The controversial business of private firefighting

A look inside the controversial industry.


September 1, 2020

As wildfires rage across California, the state is facing a shortage of firefighting resources and personnel.

But the state’s wealthy denizens have another option: They can hire one of America’s 300+ private firefighting crews to protect their home for somewhere in the range of $300-$5k/hour.

Sound a bit dystopian?

The bulk of these private fire teams are hired by state and local governments to supplement shorthanded crews.

But there’s also been a surge in commissions from well-to-do individuals — including the likes of Kim Kardashian and Kanye West back in 2018 — who are looking for an extra line of defense that the general public doesn’t have access to.

As one company operator told Reuters: “Wealthy people already have their private schools, and they have their private jets. Now, someone with money says, ‘OK, I am going to hire my own private fire department.’”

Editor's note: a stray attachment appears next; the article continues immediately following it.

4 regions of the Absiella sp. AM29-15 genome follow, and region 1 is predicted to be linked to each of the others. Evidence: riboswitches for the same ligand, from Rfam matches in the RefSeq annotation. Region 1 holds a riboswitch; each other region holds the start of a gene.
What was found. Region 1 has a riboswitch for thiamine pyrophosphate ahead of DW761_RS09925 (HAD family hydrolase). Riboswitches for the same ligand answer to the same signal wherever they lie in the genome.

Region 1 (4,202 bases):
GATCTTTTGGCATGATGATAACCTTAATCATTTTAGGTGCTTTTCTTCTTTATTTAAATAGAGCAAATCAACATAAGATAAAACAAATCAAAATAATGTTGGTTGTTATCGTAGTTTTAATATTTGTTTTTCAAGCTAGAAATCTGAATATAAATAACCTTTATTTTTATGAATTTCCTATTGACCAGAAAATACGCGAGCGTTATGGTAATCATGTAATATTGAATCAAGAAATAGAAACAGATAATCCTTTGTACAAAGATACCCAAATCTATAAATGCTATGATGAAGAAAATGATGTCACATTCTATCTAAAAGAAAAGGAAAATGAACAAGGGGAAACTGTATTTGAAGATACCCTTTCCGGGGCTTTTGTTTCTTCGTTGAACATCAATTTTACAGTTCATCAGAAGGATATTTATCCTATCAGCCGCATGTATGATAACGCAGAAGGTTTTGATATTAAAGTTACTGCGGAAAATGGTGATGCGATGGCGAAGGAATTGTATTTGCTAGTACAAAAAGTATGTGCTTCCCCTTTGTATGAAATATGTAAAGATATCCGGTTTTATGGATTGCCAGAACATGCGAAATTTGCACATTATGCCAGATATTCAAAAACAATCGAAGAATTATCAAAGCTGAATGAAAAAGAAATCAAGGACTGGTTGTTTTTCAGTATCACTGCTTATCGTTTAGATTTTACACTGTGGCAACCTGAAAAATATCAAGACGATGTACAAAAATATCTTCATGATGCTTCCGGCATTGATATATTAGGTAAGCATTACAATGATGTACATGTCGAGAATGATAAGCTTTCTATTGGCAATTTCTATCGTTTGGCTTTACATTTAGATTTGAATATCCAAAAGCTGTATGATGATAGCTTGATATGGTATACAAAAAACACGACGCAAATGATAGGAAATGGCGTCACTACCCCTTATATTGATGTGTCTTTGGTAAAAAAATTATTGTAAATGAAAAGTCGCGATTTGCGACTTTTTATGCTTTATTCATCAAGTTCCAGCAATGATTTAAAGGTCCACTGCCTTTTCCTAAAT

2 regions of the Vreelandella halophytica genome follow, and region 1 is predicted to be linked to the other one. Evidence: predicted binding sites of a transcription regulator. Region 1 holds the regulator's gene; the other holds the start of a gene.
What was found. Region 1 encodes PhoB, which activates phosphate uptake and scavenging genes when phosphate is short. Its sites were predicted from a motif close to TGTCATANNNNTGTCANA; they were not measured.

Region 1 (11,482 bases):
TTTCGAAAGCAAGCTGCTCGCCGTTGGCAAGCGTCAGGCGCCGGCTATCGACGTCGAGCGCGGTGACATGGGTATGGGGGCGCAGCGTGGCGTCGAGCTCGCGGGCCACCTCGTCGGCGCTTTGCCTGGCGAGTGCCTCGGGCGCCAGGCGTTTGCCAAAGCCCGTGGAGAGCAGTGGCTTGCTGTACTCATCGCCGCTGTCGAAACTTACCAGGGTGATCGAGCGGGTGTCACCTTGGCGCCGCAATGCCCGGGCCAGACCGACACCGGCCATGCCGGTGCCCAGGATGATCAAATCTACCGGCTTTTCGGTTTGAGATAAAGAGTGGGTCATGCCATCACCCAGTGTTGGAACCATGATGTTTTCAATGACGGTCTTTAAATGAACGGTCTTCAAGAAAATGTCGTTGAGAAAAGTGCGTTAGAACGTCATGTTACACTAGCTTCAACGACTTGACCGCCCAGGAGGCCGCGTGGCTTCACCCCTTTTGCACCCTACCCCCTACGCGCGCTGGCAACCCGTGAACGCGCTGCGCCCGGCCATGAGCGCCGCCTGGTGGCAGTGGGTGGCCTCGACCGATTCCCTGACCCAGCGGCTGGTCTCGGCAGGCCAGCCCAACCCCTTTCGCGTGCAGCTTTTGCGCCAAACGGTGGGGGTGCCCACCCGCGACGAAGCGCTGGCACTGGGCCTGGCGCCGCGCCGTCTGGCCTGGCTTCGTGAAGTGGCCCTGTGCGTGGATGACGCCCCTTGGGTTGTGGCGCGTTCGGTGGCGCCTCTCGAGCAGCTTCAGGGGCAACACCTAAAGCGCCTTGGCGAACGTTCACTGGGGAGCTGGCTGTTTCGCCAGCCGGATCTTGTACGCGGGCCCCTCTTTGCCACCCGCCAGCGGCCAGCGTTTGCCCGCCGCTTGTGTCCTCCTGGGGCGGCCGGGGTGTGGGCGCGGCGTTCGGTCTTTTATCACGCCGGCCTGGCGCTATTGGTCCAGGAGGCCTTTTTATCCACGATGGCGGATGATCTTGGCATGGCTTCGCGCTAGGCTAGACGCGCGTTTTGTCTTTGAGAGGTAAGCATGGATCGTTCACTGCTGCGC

UberBLACK, but for fire insurance

In recent years, insurance companies have sold a growing number of plans that bake in private firefighting services.

Most of the time, these firefighters aren’t battling flames — they roll up to douse your roof with fire retardant before the wildfire hits. It comes down to money: They’d rather pay for a private service than be held liable for the loss of a $10m mansion in the Los Angeles hills.

An industry under fire

Some say this privatized branch of the industry has deepened the inequities in disaster relief; others say it’s offered support to a system that is chronically shorthanded.

Either way, the sector is growing: Though private companies make up just 4.3% of all firefighters at large, they now provide ~40% of the nation’s wildfire suppression resources.

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